The Lavender Line
Yvonne’s boiler was inspected on Friday 13th February by an independent boiler inspector, who has given all the plate-work a clean bill of health. Sample thickness readings around all over the boiler and firebox inner showed that the material is all in good condition and there is no more than minimal wastage anywhere in the boiler, which is really good news. The main flue, was the area most likely to be at risk due to it being exposed to higher temperatures and being partially in the water space and partially in the steam space. In order to inspect it properly, we had to cut out the liner which was installed within the flue to protect the flue from the hot exhaust gases from the fire. Behind the protective tube was a layer of sand, which also had to be scraped out to expose the metal. After application of an angle grinder to clean up the surfaces, we were able to get sample readings over the length and circumference of the tube, from which we were pleased to note that the wall thicknesses were still around 13mm thick, which puts it in good stead for another 10 year ticket.
Unfortunately not all the news was quite as good as this. When inspecting the firebox, we found that a welded seam was showing signs of cracking and it was not possible to see the effect of this cracking below the surface. Obviously, with a pressure vessel, this is a significant concern, so the boiler inspector requested that we arrange a full Non Destructive Test (NDT) of the weld. This was arranged for Friday 20th February and consisted of a Magnetic Particle Inspection (MPI) and an Ultrasonic Inspection. The MPI test involved spraying the weld with a special white coating and putting black iron filings along the length of the weld. An electromagnet was then run along the length of the weld and the particles are attracted to any cracks. From this initial test, evidence of a very fine crack in the weld was observed. This was further investigated with an Ultrasonic test that permits “seeing” below the surface of the steel in the same way as an ultrasonic scan is used to look at a baby during pregnancy. From this, it was determined that there were hairline cracks of varying depths along the length of the weld, but that there was no damage to the plates themselves.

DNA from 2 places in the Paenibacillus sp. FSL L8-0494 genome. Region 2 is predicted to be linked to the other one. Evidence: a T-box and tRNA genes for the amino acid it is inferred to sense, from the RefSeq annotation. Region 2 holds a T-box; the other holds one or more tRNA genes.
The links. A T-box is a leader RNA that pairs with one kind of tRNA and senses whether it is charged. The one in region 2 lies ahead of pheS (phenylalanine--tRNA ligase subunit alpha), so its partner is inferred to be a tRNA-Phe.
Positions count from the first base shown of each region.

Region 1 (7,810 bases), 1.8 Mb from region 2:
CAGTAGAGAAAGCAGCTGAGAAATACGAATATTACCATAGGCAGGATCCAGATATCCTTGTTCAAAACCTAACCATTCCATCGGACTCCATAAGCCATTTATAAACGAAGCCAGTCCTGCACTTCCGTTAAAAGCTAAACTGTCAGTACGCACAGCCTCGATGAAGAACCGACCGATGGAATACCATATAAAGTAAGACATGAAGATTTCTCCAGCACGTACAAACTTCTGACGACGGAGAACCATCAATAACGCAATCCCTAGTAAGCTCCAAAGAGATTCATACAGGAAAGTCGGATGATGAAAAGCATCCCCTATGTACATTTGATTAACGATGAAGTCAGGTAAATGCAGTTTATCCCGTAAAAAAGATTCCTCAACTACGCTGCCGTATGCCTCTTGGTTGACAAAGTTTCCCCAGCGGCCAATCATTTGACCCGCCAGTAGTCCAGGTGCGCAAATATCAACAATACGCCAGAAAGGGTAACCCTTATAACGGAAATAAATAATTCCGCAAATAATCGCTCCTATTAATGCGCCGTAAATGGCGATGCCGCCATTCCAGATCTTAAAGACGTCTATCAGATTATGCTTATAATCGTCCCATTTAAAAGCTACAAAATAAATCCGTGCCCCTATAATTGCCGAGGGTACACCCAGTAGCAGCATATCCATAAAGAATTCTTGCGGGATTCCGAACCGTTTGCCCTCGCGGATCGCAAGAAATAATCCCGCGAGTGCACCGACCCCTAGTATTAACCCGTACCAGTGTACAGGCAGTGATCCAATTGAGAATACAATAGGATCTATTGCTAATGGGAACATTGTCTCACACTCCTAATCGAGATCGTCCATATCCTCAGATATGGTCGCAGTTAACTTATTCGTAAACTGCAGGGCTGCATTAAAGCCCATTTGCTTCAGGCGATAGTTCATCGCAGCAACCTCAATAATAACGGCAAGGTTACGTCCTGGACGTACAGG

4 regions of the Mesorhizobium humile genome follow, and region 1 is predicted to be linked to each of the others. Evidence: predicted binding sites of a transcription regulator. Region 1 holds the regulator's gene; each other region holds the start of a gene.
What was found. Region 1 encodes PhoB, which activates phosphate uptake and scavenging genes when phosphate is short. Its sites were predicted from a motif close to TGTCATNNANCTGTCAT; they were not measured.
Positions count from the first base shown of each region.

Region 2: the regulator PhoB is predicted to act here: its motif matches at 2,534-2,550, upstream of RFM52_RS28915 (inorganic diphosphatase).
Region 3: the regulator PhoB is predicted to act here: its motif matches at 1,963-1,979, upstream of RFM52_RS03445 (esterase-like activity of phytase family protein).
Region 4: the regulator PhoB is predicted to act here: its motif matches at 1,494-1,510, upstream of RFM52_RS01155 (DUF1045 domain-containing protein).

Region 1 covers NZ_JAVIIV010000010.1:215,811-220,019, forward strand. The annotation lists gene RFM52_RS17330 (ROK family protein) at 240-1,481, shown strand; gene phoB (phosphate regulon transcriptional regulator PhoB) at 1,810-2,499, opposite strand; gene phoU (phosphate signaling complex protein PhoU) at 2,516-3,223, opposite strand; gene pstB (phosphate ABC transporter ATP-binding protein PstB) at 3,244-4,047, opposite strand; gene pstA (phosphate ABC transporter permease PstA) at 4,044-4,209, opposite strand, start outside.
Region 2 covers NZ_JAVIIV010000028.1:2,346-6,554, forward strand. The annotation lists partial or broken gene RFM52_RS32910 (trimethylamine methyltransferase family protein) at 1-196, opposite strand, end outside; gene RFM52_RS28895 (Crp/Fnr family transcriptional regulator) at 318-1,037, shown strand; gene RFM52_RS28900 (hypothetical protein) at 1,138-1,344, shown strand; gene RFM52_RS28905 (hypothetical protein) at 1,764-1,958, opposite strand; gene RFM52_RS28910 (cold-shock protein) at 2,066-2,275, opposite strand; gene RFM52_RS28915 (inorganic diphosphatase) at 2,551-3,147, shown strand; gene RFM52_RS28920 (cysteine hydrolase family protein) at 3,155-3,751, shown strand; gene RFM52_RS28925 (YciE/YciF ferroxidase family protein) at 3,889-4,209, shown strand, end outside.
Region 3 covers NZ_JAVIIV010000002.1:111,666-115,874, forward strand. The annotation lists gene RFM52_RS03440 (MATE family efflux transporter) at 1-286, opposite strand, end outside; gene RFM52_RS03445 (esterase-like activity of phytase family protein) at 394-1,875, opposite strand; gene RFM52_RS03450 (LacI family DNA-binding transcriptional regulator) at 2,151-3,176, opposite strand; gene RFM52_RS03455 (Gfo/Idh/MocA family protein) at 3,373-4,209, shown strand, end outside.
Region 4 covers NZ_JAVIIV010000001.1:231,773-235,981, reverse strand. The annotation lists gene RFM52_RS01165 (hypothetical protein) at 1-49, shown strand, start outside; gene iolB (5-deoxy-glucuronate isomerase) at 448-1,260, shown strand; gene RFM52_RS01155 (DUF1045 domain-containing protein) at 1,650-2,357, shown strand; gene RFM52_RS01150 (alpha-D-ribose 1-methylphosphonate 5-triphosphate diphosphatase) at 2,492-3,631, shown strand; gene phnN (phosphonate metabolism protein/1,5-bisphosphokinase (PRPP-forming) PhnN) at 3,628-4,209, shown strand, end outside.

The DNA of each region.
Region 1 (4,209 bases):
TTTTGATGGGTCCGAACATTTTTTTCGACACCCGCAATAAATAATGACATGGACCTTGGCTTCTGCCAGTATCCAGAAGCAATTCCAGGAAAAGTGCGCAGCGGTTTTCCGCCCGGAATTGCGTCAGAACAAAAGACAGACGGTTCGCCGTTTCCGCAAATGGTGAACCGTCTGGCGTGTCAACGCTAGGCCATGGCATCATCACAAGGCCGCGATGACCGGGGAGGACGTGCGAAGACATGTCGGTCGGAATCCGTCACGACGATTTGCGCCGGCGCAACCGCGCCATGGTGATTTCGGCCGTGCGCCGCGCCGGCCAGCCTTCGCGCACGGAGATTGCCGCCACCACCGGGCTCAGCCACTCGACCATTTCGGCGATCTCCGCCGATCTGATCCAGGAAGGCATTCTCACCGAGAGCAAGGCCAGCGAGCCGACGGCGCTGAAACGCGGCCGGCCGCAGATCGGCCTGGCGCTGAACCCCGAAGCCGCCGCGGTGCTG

The conclusion was that the weld needs to be ground out and prepared, then a new seam will need to be welded by a coded welder. The weld is about 1.5m long in 13mm thick steel, so will take quite a lot of grinding out and a sound set of skills to rebuild.
As well as attending to the faulty weld, the boiler makers will be replacing all the studs that are used to attach fittings to the boiler and will also be installing the new boiler tubes.
Meanwhile, back at home, I have been starting to clean up valves and fittings ready to re-unite them with the boiler when the time comes. They have been exposed to years of accumulated soot, scale and oxidisation, so they are going through a process of de-greasing, wire brushing, mild abrasive cleaning and polishing to bring them back to a nice condition. I am also replacing seals and gland packing in the valves and gauge frames as well as installing new glasses in the gauge frames.